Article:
Suicide in the United States

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Suicide is the 12th leading cause of death in the United States. According to the Center for Disease Control, in America as of 2013, more people now die of suicide than in car accidents. In 2013, the total number of suicide deaths was 38,364. Historically, suicide rates rise during times of financial stress and economic setbacks.[1] In 2009 it was the 7th leading cause of death for males, and the 16th leading cause of death for females. Suicide was the third leading cause of death for young people ages 15 to 24.[2] From 1999 to 2010, the suicide rate among Americans 35 to 64 increased nearly 30 percent. The largest increases were among men in their 50s, a rates rising near 50 percent, or 30 per 100,000. For women, this was for women 60 to 64, whose rates rose 60 percent, to 7.0 per 100,000.[1] In 2008, it was observed that U.S. suicide rates, particularly among middle-aged white women, had increased, although the causes were unclear.[3] The government seeks to prevent suicides through its National Strategy for Suicide Prevention, a collaborative effort of Substance Abuse and Mental Health Services Administration, Centers for Disease Control and Prevention, National Institutes of Health, Health Resources and Services Administration, and Indian Health Service.[4] Their plan consists of 11 goals aimed at preventing suicides.[5] Older adults are disproportionately likely to die by suicide.[6]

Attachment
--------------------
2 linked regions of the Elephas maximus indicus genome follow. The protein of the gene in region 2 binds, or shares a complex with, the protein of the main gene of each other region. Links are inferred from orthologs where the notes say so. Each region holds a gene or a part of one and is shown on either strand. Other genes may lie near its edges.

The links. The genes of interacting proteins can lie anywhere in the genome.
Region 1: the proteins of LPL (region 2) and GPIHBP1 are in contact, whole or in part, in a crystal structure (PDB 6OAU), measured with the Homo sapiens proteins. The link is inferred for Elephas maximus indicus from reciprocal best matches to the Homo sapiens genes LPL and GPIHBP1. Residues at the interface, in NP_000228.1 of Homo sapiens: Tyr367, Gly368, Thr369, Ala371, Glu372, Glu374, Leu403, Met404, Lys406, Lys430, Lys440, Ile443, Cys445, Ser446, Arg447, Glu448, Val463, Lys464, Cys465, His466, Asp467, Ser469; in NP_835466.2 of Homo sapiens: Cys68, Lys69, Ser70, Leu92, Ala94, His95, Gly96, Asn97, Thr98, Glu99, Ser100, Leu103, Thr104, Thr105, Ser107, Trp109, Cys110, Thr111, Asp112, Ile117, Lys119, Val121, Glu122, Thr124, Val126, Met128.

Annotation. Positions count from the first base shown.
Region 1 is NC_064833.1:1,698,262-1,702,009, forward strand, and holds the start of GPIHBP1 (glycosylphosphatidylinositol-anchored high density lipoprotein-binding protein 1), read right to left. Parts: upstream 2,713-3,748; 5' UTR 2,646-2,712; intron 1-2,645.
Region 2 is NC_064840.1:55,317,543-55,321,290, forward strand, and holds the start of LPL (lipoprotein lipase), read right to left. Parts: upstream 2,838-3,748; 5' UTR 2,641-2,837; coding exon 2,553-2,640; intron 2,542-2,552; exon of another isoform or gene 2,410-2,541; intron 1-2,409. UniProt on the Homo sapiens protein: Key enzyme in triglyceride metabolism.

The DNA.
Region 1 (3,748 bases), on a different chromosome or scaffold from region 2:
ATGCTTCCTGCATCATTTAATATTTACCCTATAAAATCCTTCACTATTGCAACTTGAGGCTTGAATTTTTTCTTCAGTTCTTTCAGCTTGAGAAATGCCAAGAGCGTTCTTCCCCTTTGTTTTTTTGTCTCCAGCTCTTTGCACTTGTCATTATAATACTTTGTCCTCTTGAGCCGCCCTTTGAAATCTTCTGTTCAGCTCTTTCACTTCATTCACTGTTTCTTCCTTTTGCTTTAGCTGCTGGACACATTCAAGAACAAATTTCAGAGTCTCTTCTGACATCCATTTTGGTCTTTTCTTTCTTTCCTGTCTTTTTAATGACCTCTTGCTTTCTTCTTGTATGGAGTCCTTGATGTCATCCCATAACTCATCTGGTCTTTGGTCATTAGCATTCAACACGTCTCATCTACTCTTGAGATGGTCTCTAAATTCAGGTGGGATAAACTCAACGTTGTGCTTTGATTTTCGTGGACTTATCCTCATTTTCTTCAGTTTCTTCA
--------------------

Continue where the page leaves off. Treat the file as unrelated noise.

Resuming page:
Some U.S. jurisdictions have laws against suicide or against assisting suicide. In recent years, there has been increased interest on rethinking these laws.[7]

Suicide has been associated with tough economic conditions, including unemployment.[8]

Number of suicides by age group and gender[edit]

Number of suicides by age group and sex. USA, 2005.[9]
Age (years) 5 - 14 15 - 24 25 - 34 35 - 44 45 - 54 55 - 64 65 - 74 75+ All
Males 204 3489 4059 5053 5257 3241 1935 2603 25848
Females 68 713 922 1483 1719 954 403 448 6711
Both 272 4202 4981 6536 6976 4195 2338 3051 32533

Murder–suicide[edit]

There have been many high-profile incidents in the United States in the 1990s, 2000s and 2010s of individuals committing "suicide by cop" or killing others before killing themselves. Examples include the 1999 Columbine High School massacre, the 2007 Virginia Tech massacre, the 2010 Austin plane crash and the 2012 Sandy Hook Elementary School shooting.

Rates compared to other countries[edit]

Trend of suicide deaths from 1960 to 2007 for the nations of Japan, the Netherlands, New Zealand, Norway, Sweden, Switzerland, and the United States.


Subgroups[edit]

A United States Army suicide prevention poster